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How To Build A Global Project Management Office

A couple of years ago, I was asked to create a Project Management Office (PMO) for the International Operations Division of a large Financial Services Organization. It was the first time projects were managed at the portfolio level.

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A couple of years ago, I was asked to create a Project Management Office (PMO) for the International Operations Division of a large Financial Services Organization. It was the first time projects were managed at the portfolio level.

To make sure I was being consistent with industry practices, I conducted research to understand how PMOs were designed in other companies. What I’ve found (and is still accurate today) was that there wasn’t an industry-wide standard in designing a PMO.

PMOs ranged from Project Administrators to Strategic Portfolio Managers to Managing Reductions In Force. Up until the last few years, PMOs typically had a short life cycle and would self-destruct once the office objectives were met.

So when I created the global PMO, I wanted to make sure I had a sustainable and value-add department that would not only advise senior leadership on project progress/execution but also provide strategic direction and consul.

Having the PMO became a critical part of the way this organization did business and contributed to approximately $115 MM in reenginnering savings that year.

Below are some tips that you may find helpful in creating your global PMO.

Tip 1: Include regions in defining the PMO’s objectives.

In order for the PMO to be successful, I needed to understand the current landscape. I found that the regional project departments worked independently from each other and were using inconsistent metrics to report on progress/financials.

I decided to bring the teams together to discuss how to make the PMO successful and relevant to them. In our discussions, the teams discovered that there were inconsistencies in their reporting and in some instances, duplication of efforts.

The group realized the value of the PMO and was engaged in defining the PMOs objectives. The end result was regional sponsorship, standardized metrics for project reporting, and an empowered PMO to manage the portfolio.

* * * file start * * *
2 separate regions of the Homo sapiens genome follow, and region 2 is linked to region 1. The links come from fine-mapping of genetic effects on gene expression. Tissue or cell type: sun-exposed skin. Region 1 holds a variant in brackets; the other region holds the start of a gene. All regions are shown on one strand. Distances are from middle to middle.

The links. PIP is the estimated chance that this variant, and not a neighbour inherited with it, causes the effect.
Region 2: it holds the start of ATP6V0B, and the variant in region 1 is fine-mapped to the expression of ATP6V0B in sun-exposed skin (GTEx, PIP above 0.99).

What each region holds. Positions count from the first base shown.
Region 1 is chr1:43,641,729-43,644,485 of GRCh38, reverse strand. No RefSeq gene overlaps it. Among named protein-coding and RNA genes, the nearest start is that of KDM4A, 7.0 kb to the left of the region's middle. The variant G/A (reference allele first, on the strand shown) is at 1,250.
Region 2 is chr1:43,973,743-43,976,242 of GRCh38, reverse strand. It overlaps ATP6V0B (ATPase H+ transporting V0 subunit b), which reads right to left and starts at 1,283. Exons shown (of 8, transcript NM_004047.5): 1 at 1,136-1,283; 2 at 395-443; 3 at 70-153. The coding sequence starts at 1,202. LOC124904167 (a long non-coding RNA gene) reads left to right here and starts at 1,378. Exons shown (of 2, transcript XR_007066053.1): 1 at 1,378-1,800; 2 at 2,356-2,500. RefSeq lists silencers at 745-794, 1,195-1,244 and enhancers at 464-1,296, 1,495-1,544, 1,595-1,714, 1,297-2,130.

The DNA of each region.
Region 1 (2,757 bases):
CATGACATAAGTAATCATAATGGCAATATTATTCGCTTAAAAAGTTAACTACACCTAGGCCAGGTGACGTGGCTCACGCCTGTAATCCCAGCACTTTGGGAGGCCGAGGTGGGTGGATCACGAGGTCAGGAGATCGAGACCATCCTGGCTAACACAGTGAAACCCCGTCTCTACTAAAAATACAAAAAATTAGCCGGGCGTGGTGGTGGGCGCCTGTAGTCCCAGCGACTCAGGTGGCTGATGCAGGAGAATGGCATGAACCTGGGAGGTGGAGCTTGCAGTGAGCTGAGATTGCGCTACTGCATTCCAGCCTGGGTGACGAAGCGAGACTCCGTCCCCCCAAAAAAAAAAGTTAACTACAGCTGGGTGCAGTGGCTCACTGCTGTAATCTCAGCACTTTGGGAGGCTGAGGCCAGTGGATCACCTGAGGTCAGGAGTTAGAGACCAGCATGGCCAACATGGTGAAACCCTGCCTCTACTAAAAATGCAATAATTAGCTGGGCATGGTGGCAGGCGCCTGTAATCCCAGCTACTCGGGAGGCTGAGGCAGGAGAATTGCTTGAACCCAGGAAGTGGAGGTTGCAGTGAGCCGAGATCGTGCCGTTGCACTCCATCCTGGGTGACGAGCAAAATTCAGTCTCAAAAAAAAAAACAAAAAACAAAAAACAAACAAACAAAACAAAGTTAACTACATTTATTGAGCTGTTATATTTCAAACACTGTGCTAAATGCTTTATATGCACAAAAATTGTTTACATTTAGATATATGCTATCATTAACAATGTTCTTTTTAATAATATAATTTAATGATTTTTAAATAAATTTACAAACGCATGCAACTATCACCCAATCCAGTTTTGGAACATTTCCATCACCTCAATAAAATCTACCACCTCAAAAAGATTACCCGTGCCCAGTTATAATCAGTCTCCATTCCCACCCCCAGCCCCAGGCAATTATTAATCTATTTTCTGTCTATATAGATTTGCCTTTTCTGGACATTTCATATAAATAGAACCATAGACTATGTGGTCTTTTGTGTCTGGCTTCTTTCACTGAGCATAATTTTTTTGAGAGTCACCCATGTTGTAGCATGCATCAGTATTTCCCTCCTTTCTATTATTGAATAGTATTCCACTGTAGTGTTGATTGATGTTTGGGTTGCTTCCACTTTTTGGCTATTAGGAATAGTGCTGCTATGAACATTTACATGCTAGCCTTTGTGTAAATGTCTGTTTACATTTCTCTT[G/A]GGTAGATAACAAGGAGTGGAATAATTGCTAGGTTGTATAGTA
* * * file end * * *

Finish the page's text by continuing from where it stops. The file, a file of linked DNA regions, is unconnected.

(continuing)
Tip 2: The PMO should be an independent office and report directly into the highest leader within the organization.

The division had several business process engineering departments with different remits such as, process improvement, outsourcing, or hubbing.

Initially, the PMO reported into one of these groups. Unfortunately, the PMO quickly became a platform that only showcased it’s group.

To eliminate any hidden agendas, the decision was made to have the PMO report directly into the Division head. By having direct access to senior stakeholders, the PMO was now able to provide an unbiased and holistic view on the portfolio.

Tip 3: Have internal business partner resources* dedicated to the PMO

The PMO would be the central source for all project information. I believed that people would start asking for project details once they knew about this one-stop-shop.

To add structure to enquiries, I made sure the PMO had internal business partner* representatives. These individuals would be PMO team-members and liaisons between their organization and the PMO.

These linkages ensured all teams were aligned with the numbers reported by the PMO to Senior Leadership as well as enabled team-members to update their respective organizations on progress being made.

*internal business partner is defined as HR, Finance, Technologies, etc.

Tip 4: Set expectations regarding Project Transparency

Having a PMO results in a high level of transparency; especially, for the Project Managers (PMs). The PMO set expectations with Senior Leadership and PMs that the PMO had 3 initial objectives: 1) ensure the PMO could represent the portfolio of projects, 2) provide the necessary support needed to move projects forward, and 3) showcase PMs to Senior Leadership.

The PMO created a process to capture all the project information in one place. After analyzing the project details, it was clear that there were opportunities to consolidate projects, eliminate non-strategic projects, and question why certain projects were severely behind schedule.

Heavier accountability fell upon the PMs to ensure their project details and the financials reported were as accurate as possible. It was also an opportunity to showcase PMs doing great work.

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